World Building Month: More on mythology

August 15, 2008 at 8:38 pm (fiction, Inspiration, Uncategorized) (, , , , , )

It may become apparent as I continue to post about world building that religion is a fascinating subject for me. I am especially fascinated by mythologies of various cultures, and just reading ancient stories is sometimes enough to generate hundreds of novels’ worth of ideas, I think. Norse mythology has a special draw, I think, and I’m obviously not the only one who feels that way; Tolkien based the elves we see in the Lord of the Rings books on Norse Light-elves (Ljósálfar). He had dark elves (Svartálfar), too. And nearly anyone who’s played an RPG or read Tolkien’s books or even seen the movies based on them knows about dwarves, who are generally pretty well the opposite of elves. Dwarves, of course, live underground, and build things with stone, and make lots of things involving metal and forges. Troggs, night elves, Ragnarok, world trees, Norse mythology’s got it all. Even Gandalf — an elf with a wand.

All of this borrowing from Norse mythology makes me feel a little better about my realization today. Of course I realize “there’s nothing new under heaven” and truly original ideas are, well, rare, but I kind of thought my world was shaping up as a nice combination of ideas. Then I looked up some information about timekeeping (in Asgil, it’s always light, so solar days make no sense), and being easily distracted got to reading about Norse gods. I realized how many of the ideas I have for this story ultimately derive from these stories. But I’m not alone, and it’s not bad company to keep.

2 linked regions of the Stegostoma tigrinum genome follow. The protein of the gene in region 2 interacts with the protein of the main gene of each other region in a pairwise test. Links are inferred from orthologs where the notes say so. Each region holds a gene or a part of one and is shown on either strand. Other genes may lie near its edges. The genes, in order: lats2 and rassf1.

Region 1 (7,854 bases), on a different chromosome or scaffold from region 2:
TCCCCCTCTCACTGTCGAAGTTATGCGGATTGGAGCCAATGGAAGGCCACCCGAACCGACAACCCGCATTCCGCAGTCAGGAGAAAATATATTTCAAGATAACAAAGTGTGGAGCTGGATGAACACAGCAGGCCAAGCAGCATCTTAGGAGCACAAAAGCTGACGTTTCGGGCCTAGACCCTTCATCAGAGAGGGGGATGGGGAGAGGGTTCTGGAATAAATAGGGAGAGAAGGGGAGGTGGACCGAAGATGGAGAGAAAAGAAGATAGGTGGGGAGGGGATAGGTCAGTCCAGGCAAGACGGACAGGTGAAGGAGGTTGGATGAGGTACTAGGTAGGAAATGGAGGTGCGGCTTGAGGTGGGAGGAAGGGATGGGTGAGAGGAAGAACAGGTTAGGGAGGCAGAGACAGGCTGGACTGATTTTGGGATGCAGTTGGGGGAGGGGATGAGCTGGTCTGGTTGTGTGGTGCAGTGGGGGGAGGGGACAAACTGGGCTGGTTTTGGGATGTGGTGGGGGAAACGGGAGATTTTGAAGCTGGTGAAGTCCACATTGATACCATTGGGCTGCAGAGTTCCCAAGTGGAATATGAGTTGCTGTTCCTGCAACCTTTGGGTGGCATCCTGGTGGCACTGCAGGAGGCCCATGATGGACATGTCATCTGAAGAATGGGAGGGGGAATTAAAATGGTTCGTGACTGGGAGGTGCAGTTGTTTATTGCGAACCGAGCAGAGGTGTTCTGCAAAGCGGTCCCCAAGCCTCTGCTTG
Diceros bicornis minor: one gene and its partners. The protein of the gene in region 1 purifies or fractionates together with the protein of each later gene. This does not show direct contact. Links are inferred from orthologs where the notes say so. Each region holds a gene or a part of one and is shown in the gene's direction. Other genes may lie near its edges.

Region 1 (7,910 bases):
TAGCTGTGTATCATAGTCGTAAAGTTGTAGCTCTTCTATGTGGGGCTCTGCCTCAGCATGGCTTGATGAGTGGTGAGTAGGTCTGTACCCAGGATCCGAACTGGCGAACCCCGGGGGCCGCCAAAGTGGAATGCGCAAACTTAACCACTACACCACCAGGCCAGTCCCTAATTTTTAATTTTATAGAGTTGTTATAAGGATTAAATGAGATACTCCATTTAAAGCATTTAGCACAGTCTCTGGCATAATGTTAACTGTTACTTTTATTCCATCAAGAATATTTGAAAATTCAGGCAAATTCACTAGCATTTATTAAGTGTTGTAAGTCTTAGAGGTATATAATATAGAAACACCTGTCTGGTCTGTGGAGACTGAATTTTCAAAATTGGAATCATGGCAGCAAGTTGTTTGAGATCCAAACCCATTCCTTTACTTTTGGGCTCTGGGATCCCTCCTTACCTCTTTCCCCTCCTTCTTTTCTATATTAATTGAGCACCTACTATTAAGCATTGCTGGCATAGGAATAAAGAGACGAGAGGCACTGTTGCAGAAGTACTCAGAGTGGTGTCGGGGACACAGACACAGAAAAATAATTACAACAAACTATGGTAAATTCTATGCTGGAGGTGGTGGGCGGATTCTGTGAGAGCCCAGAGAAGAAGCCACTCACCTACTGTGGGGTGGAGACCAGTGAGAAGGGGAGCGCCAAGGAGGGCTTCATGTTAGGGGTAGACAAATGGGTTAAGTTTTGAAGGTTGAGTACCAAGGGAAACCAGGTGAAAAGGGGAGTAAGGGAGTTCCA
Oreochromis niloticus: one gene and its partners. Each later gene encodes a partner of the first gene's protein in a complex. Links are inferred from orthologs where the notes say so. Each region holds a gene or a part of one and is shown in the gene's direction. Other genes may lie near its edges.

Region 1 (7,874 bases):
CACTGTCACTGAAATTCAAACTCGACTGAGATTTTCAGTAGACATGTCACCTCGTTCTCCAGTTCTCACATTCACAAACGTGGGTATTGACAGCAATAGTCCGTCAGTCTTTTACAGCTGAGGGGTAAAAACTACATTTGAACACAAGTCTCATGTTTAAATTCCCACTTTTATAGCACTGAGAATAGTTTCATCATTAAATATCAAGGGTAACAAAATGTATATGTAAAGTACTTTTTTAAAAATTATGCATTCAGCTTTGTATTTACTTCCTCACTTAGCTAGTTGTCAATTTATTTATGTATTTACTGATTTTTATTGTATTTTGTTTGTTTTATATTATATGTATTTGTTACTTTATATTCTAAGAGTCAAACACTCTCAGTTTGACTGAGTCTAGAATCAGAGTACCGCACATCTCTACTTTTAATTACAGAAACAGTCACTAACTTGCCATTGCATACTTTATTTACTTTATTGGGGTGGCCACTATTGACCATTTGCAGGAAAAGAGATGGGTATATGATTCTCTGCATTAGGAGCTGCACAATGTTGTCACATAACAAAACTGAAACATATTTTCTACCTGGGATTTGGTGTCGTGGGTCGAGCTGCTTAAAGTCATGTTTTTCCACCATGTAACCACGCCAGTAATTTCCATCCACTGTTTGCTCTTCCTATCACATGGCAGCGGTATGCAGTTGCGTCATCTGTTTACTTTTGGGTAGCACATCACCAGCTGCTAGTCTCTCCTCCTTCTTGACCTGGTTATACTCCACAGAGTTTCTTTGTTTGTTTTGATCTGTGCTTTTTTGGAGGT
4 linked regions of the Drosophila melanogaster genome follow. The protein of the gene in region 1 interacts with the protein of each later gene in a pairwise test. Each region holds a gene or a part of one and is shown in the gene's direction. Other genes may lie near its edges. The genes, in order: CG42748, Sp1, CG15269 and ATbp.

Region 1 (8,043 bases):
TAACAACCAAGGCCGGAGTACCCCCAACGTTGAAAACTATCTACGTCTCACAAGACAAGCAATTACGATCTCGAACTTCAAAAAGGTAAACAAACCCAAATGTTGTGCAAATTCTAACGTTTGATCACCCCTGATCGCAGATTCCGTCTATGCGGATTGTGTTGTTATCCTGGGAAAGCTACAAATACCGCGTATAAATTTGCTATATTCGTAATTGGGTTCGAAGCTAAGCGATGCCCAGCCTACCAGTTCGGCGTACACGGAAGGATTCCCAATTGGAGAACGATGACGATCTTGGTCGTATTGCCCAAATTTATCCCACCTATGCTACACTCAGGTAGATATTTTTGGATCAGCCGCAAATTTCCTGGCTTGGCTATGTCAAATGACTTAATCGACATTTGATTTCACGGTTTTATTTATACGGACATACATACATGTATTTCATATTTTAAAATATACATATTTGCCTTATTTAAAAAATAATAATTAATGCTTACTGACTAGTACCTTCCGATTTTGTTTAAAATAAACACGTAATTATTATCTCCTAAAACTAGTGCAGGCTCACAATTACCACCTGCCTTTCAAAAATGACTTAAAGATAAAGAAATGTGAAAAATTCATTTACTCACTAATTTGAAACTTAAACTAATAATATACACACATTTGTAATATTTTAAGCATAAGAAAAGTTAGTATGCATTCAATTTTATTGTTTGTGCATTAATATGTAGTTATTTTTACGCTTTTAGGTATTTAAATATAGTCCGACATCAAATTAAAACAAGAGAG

It’s my opinion that the seemingly universal appeal of these old stories tells us something about the human condition. And while there have been many flat-out copies of both the myths and, of course, Tolkien’s work, there are also plenty of authors who have taken themes and ideas and put them together in new and interesting ways. It feels like we’re just continuing a tradition, really; changing things a little, and writing the result down for the entertainment and edification of others. In many cases the original stories are pretty light on details, which leaves them wide open to interpretation. And since I’m not writing as someone who believes the mythology to be true, I can pick and choose what I adopt from many cultures. The diversity of belief amongst humans is amazing, but so are the similarities. The parallels from one region to another make it easy to see when we’ve all imagined something similar to explain almost any given idea.

It seems that many times fantasy is dismissed as a sort of throw-away genre, but really, we’ve been telling these stories for thousands of years; I doubt they’re likely to vanish anytime soon. Sometimes it’s not a bad idea to look at the world through different eyes and try to explain things through magic and crazy gods acting up rather than through the scientific method. Then again, things like quantum mechanics sound pretty zany, too. Naturally, others have covered that ground, and I don’t think I could say it better than Arthur C. Clarke did:

Any sufficiently advanced technology is indistinguishable from magic.

We fantasy writers have centuries of work to build on. Exploring old ideas with new knowledge is a lot of fun, no two ways about it. I’d like to express my thoughts on this more eloquently, but I’ve got some elves waiting for me to figure out what time it is on Asgildir.

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